Alternative Dispute Resolution Regulatory Commission will limit party autonomy in arbitration, says Lawrence-Nemi
Alice Lawrence-Nemi is a lawyer and renowned international arbitrator. In this interview with JOSEPH ONYEKWERE, she speaks on the merits, challenges and the future of commercial arbitration in Nigeria.
Many say that obsolete laws have been one of the factors limiting the development of arbitration in Nigeria. How are arbitrators engaging with the National Assembly to reform some of these laws?
Laws are said to be obsolete when they no longer meet the needs of society. A good law is expected to be an instrument of social engineering. In other words, where law no longer provides for a better way of regulating the activities in society, it is said to be obsolete.
The question of how arbitrators are engaging with the National Assembly on the reform of obsolete arbitration laws in Nigeria implies that it is the National Assembly that has the constitutional duty to amend obsolete arbitration laws. By way of an addition, it must be noted that it is not only the National Assembly that has legislative competence over the arbitration. The respective State Houses of Assembly also have legislative competence to legislate for their respective states on arbitration. So, the issue of engagement as indicated in your question ought to extend to the respective State Houses of Assembly of the 36 states of Nigeria. The legislative competence of a State House of Assembly to make laws on arbitration has been exemplified by the Lagos State House of Assembly in its enactment of the Lagos State Arbitration Law 2009 (LSAL), which is now applying side by side with the Arbitration and Conciliation Act of 1988.
The statement that obsolete laws have been one of the factors limiting the development of arbitration in Nigeria is partially correct.
There are basically two jurisdictions in Nigeria as regards arbitration: all the states in Nigeria and the Federal Capital Territory, except Lagos State, are under one jurisdiction regulated by the Arbitration and Conciliation Act of 1988; the second jurisdiction is Lagos State, which is regulated by the Lagos State Arbitration Law 2009 (LSAL). The Arbitration and Conciliation Act of 1988 is obsolete, whilst LSAL is in line with UNCITRAL Model Law of 2006, which carries modern arbitration practices.
The issue of obsolete laws of arbitration, therefore, does not apply to Lagos State but the other 35 states and the Federal Capital Territory. The Arbitration and Conciliation Act of 1988 is said to be obsolete because it is not in line with modern arbitration practices. There are several instances that show that the Arbitration and Conciliation Act of 1988 is obsolete. For instance, the default number of arbitrators under the Arbitration and Conciliation Act of 1988 is three, whilst LSAL is one. Default number of arbitrators arises where parties do not stipulate the number of arbitrators. Having three arbitrators can unnecessarily make arbitration to be expensive.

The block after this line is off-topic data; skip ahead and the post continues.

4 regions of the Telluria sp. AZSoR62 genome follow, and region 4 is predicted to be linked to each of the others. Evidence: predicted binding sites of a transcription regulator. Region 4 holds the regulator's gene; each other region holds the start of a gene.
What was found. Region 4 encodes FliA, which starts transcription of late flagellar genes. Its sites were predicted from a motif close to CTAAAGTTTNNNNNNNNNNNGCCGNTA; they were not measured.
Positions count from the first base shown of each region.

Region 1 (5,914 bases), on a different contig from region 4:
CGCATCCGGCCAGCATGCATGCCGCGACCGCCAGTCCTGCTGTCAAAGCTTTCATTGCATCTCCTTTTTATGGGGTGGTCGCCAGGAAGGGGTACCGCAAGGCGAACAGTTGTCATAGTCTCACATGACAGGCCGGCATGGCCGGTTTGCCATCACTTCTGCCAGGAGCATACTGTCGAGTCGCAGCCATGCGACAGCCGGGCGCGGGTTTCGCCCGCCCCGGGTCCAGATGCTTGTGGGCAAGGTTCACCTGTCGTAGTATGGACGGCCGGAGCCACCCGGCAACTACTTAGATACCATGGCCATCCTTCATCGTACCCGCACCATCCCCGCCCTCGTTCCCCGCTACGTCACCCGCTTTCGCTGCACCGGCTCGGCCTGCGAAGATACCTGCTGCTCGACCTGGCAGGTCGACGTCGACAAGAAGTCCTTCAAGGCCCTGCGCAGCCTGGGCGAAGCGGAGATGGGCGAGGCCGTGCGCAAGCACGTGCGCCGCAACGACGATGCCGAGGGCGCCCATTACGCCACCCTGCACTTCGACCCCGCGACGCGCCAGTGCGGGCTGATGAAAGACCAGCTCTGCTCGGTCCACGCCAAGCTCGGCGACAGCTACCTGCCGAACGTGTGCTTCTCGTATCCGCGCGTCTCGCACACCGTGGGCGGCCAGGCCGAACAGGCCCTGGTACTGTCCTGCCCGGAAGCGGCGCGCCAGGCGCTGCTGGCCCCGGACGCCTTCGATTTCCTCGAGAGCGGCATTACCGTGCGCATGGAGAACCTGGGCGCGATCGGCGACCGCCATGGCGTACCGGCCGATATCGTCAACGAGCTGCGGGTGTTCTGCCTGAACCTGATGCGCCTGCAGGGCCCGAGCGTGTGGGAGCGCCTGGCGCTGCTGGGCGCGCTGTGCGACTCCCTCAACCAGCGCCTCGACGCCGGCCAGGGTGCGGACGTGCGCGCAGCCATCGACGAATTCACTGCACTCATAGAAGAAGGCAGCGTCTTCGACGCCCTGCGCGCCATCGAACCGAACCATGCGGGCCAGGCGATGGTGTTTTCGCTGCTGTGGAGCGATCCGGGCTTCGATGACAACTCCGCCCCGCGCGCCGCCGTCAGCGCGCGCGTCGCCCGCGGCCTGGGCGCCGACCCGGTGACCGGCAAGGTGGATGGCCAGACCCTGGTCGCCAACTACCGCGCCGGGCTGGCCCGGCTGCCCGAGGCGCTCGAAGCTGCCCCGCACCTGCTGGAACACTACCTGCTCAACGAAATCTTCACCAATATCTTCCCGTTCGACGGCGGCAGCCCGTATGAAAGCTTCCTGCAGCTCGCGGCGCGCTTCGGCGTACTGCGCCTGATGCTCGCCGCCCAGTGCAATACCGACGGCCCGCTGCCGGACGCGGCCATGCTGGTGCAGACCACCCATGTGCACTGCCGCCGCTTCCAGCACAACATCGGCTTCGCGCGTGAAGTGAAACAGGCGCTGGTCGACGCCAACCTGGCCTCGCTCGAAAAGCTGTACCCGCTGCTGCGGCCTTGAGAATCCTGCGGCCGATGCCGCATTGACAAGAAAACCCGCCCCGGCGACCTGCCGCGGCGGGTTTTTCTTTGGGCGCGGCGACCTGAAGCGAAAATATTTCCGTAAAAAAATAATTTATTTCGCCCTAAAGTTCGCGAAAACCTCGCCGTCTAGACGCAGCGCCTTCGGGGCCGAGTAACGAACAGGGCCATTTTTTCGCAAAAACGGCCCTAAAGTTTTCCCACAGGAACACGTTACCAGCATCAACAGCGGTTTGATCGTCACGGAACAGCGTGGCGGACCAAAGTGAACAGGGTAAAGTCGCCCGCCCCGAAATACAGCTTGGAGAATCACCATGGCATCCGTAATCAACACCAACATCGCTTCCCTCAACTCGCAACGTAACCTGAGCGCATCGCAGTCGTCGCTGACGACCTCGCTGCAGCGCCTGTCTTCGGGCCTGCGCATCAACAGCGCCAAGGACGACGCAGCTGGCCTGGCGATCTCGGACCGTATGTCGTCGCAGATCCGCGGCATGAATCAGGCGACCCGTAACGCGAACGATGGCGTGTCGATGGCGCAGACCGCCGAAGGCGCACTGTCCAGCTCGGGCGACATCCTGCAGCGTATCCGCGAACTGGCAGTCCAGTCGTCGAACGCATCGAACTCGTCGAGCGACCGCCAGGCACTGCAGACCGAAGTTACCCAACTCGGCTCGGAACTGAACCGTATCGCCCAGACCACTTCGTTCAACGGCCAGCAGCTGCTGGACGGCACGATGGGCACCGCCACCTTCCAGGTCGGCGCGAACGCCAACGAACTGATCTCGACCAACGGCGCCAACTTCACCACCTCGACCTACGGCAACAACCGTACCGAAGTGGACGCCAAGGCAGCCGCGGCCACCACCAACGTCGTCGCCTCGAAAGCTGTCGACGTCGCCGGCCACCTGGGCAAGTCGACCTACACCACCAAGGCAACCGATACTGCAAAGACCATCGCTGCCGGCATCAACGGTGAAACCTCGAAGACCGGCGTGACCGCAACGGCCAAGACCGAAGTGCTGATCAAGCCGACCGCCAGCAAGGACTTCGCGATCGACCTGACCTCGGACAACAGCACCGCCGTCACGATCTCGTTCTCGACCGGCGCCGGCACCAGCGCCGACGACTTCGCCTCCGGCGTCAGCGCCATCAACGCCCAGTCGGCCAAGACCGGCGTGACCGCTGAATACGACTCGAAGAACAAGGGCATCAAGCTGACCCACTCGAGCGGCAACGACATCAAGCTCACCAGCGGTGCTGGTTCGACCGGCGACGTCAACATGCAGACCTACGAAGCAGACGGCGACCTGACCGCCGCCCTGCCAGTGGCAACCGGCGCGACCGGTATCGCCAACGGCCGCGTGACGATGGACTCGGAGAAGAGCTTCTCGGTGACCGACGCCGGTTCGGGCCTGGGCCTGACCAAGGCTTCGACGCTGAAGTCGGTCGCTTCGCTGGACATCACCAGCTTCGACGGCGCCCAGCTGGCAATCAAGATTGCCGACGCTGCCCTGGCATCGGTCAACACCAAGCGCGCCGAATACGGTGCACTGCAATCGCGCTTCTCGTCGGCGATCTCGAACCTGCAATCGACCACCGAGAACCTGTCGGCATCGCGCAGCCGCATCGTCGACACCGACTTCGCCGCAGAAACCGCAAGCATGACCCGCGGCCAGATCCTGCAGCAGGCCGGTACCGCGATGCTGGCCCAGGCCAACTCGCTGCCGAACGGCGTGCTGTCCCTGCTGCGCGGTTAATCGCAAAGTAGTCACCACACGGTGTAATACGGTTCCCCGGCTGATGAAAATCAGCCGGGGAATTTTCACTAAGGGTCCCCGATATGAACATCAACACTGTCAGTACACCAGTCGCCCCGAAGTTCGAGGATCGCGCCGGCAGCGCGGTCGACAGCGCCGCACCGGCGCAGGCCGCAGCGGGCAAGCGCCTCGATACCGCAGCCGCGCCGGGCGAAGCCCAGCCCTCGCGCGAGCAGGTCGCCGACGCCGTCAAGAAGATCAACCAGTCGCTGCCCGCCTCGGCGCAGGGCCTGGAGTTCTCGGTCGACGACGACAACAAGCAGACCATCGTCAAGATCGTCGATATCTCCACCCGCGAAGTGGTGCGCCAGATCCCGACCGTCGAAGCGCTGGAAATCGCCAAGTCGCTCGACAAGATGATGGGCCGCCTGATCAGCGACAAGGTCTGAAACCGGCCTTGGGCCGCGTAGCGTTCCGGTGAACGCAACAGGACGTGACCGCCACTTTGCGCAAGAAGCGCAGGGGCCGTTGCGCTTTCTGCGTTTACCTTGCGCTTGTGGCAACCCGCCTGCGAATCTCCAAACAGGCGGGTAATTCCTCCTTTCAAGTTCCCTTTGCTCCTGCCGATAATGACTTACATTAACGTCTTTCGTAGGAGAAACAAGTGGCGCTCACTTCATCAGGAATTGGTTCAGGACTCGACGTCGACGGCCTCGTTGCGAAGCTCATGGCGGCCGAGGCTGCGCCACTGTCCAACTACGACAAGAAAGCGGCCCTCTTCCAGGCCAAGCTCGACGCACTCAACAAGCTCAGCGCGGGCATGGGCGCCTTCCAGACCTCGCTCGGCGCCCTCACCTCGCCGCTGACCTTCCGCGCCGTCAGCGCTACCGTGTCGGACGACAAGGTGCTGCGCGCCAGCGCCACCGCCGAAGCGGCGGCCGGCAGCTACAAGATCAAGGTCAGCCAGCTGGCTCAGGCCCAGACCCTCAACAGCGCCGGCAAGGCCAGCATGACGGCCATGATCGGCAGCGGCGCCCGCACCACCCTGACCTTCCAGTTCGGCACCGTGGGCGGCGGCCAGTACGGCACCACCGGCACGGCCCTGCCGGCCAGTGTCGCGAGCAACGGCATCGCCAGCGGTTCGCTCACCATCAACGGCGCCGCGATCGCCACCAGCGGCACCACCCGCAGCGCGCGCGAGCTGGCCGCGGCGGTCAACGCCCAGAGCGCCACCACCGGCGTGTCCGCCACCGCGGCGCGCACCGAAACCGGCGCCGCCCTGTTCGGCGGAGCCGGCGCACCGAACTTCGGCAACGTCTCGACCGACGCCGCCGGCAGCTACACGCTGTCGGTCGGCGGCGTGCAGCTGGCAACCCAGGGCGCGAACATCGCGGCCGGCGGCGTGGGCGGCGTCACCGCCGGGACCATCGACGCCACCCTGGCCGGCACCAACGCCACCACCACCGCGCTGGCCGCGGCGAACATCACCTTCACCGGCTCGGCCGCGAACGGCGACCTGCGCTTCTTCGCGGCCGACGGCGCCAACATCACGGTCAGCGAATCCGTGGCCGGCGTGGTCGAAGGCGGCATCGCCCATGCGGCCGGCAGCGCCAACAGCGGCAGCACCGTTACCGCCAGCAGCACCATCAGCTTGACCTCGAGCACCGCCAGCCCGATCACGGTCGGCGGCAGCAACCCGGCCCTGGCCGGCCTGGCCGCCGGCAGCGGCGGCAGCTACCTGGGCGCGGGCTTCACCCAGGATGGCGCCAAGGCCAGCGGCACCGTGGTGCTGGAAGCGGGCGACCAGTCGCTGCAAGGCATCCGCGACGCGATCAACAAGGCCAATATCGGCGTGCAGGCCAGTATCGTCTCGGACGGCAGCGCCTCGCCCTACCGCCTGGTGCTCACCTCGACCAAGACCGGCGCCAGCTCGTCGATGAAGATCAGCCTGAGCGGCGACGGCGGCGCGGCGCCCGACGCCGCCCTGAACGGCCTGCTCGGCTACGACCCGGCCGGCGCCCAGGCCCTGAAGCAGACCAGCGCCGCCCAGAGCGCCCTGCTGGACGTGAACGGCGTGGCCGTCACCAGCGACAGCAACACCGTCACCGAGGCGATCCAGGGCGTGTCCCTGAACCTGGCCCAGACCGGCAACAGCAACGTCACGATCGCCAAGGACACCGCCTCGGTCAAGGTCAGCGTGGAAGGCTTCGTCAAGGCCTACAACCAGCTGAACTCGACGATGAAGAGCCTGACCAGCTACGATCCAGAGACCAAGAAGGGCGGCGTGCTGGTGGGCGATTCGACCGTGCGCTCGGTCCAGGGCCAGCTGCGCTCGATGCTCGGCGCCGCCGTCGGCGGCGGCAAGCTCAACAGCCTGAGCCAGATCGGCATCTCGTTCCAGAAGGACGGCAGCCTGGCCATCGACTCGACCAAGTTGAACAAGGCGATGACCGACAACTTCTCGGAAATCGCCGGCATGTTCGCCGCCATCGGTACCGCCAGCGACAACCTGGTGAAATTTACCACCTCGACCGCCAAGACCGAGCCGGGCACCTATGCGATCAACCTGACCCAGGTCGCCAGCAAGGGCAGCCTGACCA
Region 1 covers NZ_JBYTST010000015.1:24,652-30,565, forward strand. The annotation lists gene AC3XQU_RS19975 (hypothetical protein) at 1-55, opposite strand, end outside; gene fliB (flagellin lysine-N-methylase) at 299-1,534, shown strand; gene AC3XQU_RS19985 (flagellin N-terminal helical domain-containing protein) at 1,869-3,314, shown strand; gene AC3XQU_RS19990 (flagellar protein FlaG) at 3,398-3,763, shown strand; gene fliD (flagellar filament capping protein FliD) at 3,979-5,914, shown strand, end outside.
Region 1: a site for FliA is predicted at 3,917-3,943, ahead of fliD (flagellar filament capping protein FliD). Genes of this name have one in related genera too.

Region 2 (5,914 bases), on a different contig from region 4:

The ways arbitrators have engaged the National Assembly to reform the obsolete laws of arbitration is through calls for the amendment of the Arbitration and Conciliation Act of 1988. This has led to the bill for the amendment of the Arbitration and Conciliation Act of 1988, which was passed by the Nigerian Senate on February 1, 2018, but has not been passed by the House of Representatives.
There has been a clamour for the review of the extant 1988 Arbitration and Conciliation Act in Nigeria. We understand that this bill when passed into law will repeal and replace the Arbitration and Conciliation Act of 1988 with a new Act that will be more in tune with the UNCITRAL Model Law of 2006. Is there enough push by arbitrators to ensure that this bill is passed into law as quickly as possible?
There is not enough push by practitioners. Arbitrators are expected to have public lectures advocating the passage of the bill into an Act. Arbitrators are expected to have a serious engagement with the House of Representatives. Nigerian Senate passed the bill on February 1, 2018, and to date, it has not been passed by the House of the Representatives for Presidential assent, hence the need for serious engagement with the House of Representatives.
The National Assembly sometimes, nursed a plan to pass a bill seeking to establish in Nigeria an Alternative Dispute Resolution Regulatory Commission, which seeks to regulate the practice of arbitration. This bill is to regulate and control those who are eligible to practice arbitration in Nigeria. What are your thoughts about that?